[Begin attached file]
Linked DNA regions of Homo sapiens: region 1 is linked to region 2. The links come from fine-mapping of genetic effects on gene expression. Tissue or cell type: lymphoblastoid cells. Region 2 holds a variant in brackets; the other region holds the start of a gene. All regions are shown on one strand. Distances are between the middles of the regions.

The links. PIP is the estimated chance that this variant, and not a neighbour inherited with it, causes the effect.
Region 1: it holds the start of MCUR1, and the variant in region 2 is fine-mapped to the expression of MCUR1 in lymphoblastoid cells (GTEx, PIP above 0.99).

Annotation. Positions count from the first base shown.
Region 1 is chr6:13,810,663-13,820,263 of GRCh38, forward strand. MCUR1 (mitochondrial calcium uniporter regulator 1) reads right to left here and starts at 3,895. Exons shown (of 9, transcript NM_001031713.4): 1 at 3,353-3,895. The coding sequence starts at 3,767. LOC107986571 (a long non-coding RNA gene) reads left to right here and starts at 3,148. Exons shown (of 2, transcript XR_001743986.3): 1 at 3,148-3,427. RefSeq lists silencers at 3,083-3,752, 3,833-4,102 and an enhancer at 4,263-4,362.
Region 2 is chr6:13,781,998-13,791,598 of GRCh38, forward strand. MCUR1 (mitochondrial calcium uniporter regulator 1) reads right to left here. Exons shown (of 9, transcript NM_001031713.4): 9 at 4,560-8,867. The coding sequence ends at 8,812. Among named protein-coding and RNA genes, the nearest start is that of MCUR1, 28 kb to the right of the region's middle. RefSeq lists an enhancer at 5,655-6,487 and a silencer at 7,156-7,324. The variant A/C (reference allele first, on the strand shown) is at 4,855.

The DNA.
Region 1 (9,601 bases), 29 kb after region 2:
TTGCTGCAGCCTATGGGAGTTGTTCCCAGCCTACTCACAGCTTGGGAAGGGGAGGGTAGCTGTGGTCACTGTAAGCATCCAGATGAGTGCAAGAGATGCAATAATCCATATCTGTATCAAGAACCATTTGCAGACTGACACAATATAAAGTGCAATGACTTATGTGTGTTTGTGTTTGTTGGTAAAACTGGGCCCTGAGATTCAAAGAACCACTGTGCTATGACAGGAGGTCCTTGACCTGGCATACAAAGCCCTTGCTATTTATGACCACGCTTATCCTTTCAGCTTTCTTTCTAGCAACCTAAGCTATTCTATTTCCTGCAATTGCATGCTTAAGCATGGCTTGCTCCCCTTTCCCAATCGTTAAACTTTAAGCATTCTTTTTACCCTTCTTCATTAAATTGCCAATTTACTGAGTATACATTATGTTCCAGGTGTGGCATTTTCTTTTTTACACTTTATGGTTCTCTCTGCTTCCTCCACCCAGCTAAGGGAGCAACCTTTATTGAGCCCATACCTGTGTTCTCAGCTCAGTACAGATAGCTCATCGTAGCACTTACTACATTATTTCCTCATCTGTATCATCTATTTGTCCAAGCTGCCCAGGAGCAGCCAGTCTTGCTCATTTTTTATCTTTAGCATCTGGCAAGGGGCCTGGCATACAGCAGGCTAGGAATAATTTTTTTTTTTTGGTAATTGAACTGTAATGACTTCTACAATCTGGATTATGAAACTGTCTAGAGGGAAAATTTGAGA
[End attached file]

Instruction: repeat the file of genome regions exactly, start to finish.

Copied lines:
Linked DNA regions of Homo sapiens: region 1 is linked to region 2. The links come from fine-mapping of genetic effects on gene expression. Tissue or cell type: lymphoblastoid cells. Region 2 holds a variant in brackets; the other region holds the start of a gene. All regions are shown on one strand. Distances are between the middles of the regions.

The links. PIP is the estimated chance that this variant, and not a neighbour inherited with it, causes the effect.
Region 1: it holds the start of MCUR1, and the variant in region 2 is fine-mapped to the expression of MCUR1 in lymphoblastoid cells (GTEx, PIP above 0.99).

Annotation. Positions count from the first base shown.
Region 1 is chr6:13,810,663-13,820,263 of GRCh38, forward strand. MCUR1 (mitochondrial calcium uniporter regulator 1) reads right to left here and starts at 3,895. Exons shown (of 9, transcript NM_001031713.4): 1 at 3,353-3,895. The coding sequence starts at 3,767. LOC107986571 (a long non-coding RNA gene) reads left to right here and starts at 3,148. Exons shown (of 2, transcript XR_001743986.3): 1 at 3,148-3,427. RefSeq lists silencers at 3,083-3,752, 3,833-4,102 and an enhancer at 4,263-4,362.
Region 2 is chr6:13,781,998-13,791,598 of GRCh38, forward strand. MCUR1 (mitochondrial calcium uniporter regulator 1) reads right to left here. Exons shown (of 9, transcript NM_001031713.4): 9 at 4,560-8,867. The coding sequence ends at 8,812. Among named protein-coding and RNA genes, the nearest start is that of MCUR1, 28 kb to the right of the region's middle. RefSeq lists an enhancer at 5,655-6,487 and a silencer at 7,156-7,324. The variant A/C (reference allele first, on the strand shown) is at 4,855.

The DNA.
Region 1 (9,601 bases), 29 kb after region 2:
TTGCTGCAGCCTATGGGAGTTGTTCCCAGCCTACTCACAGCTTGGGAAGGGGAGGGTAGCTGTGGTCACTGTAAGCATCCAGATGAGTGCAAGAGATGCAATAATCCATATCTGTATCAAGAACCATTTGCAGACTGACACAATATAAAGTGCAATGACTTATGTGTGTTTGTGTTTGTTGGTAAAACTGGGCCCTGAGATTCAAAGAACCACTGTGCTATGACAGGAGGTCCTTGACCTGGCATACAAAGCCCTTGCTATTTATGACCACGCTTATCCTTTCAGCTTTCTTTCTAGCAACCTAAGCTATTCTATTTCCTGCAATTGCATGCTTAAGCATGGCTTGCTCCCCTTTCCCAATCGTTAAACTTTAAGCATTCTTTTTACCCTTCTTCATTAAATTGCCAATTTACTGAGTATACATTATGTTCCAGGTGTGGCATTTTCTTTTTTACACTTTATGGTTCTCTCTGCTTCCTCCACCCAGCTAAGGGAGCAACCTTTATTGAGCCCATACCTGTGTTCTCAGCTCAGTACAGATAGCTCATCGTAGCACTTACTACATTATTTCCTCATCTGTATCATCTATTTGTCCAAGCTGCCCAGGAGCAGCCAGTCTTGCTCATTTTTTATCTTTAGCATCTGGCAAGGGGCCTGGCATACAGCAGGCTAGGAATAATTTTTTTTTTTTGGTAATTGAACTGTAATGACTTCTACAATCTGGATTATGAAACTGTCTAGAGGGAAAATTTGAGA